Drupal users, see Pantheon Modules for details on Drupal modules developed and maintained for the Pantheon workflow.
Pantheon maintains an optimized version of WordPress that includes WordPress Pantheon Cache plugin to control cache expiration.
Pantheon Must-Use Plugin is vital to the operation of your site on the platform and must not be removed from your codebase. Consider it a part of WordPress core, and do not hack it. The permanent activation of this plugin will not interfere with your local environment.
The functionality of this plugin is broken into two parts: Updates and Page Cache.
The Pantheon Updates plugin disables automatic updates of all plugins, themes, and WordPress core on Pantheon's Test and Live environments. We do this because it is unsafe to apply updates to production environments directly without first verifying updates on a development environment.
The Test and Live environment codebases also cannot be written to, preventing automatic updates from downloading files from WordPress.org. Any plugin or theme updates must be performed in a development environment then committed and deployed to the Test and Live environments. WordPress core updates must be applied to a development environment via our Git-based upstream core updates feature.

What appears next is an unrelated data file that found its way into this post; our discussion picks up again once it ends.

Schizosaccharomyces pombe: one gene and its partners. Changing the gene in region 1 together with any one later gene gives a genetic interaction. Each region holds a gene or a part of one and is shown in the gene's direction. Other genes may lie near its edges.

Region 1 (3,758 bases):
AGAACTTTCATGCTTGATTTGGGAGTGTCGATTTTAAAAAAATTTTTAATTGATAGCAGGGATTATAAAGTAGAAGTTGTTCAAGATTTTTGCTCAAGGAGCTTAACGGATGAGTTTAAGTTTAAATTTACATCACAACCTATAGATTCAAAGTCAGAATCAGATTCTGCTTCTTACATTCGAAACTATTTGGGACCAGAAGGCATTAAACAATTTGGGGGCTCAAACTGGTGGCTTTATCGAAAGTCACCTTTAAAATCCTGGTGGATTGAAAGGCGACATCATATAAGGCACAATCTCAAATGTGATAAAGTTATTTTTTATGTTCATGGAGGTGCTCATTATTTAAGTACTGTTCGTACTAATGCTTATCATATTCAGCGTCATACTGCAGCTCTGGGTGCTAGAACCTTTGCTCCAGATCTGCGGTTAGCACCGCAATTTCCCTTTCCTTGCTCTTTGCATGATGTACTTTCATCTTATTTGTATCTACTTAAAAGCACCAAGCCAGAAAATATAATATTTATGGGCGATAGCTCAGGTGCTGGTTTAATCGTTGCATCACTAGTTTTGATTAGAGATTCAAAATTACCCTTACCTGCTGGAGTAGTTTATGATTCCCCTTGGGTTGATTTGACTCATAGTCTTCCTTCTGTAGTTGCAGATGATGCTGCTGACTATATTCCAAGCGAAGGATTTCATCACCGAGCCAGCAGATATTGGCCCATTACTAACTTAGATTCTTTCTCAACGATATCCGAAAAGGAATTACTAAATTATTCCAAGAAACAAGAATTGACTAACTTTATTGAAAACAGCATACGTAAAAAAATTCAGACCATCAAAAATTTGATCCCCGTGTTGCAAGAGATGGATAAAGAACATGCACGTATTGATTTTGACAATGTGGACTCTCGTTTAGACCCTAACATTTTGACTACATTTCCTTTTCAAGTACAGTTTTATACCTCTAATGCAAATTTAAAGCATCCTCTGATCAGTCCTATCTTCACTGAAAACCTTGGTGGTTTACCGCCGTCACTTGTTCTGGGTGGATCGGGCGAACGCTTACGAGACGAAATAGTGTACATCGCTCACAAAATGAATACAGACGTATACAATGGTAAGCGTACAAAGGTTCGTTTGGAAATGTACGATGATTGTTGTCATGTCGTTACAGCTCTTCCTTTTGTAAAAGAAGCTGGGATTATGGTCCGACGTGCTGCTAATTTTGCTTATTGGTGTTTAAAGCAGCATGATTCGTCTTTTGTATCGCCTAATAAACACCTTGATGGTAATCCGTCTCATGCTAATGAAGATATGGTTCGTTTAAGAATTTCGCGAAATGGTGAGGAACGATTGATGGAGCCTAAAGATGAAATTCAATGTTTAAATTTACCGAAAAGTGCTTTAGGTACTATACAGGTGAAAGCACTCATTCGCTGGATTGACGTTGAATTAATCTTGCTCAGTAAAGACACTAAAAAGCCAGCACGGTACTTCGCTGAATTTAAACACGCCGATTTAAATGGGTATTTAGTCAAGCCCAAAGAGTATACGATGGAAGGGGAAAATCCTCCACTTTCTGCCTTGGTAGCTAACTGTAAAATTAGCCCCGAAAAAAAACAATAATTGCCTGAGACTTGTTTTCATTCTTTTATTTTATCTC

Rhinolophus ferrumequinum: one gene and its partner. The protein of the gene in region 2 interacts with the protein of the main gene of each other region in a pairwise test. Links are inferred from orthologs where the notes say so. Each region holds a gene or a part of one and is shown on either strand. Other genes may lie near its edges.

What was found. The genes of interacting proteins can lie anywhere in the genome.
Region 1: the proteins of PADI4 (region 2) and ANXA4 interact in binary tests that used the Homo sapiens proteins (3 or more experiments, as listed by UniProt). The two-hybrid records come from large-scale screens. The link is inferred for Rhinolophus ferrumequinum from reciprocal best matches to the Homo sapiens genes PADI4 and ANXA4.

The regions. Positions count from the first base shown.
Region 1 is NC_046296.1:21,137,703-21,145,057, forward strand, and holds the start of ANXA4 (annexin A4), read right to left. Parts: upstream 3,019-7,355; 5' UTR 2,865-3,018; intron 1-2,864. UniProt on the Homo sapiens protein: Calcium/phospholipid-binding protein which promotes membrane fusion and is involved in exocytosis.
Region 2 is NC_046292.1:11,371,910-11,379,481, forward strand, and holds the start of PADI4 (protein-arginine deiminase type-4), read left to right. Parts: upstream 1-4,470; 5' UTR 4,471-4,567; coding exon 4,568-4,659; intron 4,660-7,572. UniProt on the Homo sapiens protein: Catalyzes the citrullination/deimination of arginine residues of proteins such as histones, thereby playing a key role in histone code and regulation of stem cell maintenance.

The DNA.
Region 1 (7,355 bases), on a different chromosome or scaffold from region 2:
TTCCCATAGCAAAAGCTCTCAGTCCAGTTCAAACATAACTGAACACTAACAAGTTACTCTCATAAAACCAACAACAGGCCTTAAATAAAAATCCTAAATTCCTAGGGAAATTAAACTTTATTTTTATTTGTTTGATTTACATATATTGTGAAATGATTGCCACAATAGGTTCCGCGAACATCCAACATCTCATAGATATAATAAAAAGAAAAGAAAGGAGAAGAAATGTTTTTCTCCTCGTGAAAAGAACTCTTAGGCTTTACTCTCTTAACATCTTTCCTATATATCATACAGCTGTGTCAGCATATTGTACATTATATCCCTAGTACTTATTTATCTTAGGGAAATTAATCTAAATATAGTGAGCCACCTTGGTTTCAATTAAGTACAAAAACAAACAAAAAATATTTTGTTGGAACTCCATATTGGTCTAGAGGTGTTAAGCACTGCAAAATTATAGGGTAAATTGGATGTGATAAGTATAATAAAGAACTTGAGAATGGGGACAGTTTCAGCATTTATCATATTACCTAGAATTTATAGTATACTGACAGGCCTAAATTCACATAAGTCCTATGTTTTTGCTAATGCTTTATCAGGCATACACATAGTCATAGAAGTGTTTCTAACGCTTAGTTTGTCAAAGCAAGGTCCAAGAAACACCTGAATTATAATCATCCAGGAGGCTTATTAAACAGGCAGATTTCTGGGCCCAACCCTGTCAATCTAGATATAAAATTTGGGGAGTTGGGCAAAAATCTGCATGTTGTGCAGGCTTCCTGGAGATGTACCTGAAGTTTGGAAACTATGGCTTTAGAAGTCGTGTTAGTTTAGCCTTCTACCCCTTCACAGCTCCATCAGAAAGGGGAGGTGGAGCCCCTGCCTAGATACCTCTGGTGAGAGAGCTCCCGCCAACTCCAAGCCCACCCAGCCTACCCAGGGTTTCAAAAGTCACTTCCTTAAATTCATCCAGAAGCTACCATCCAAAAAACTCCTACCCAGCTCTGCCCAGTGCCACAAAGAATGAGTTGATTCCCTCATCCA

The Pantheon Page Cache plugin facilitates communication between Pantheon's Edge Cache layer and WordPress, allowing you to clear the entire site cache and set the default cache age.
Navigate to your WordPress dashboard > click Settings > Pantheon Page Cache.
Click Clear Cache to clear the cache for the entire site (this does not clear Varnish or Redis).
Set Default Time to Live (TTL) to 600 seconds (optional).
Pantheon Advanced Page Cache automatically clears related pages from Pantheon's Edge when you update content. Without this plugin, pages expire from cache after 10 minutes (600 seconds) by default. This plugin allows fresh content to be immediately served to anonymous visitors.
Pantheon HUD provides situational awareness within the WordPress Dashboard when working on the Pantheon platform. It's helpful to have a reminder of which environment you're in, as well as quick access to links to get back to Pantheon's Dashboard, or to interface with your WordPress installation via the command line:
For installation details, see Configuring Environment Indicators.
If you see an error similar to the following in the error logs:
Fatal error: session_start(): Failed to initialize storage module: user (path: ) in …/code/wp-content/plugins/plugin-that-uses-sessions/example.php on line 2
The cause is likely a plugin in the mu-plugins directory that is instantiating a session prior to this plugin loading. To fix, deactivate the WP Native PHP Sessions plugin and instead load it via an mu-plugin that loads first.
For example, create an mu-plugin called
00.php and add a line in it to include the
Object Cache Pro is a highly optimized premium WordPress plugin that integrates with Redis for business class performance. For more details, see also: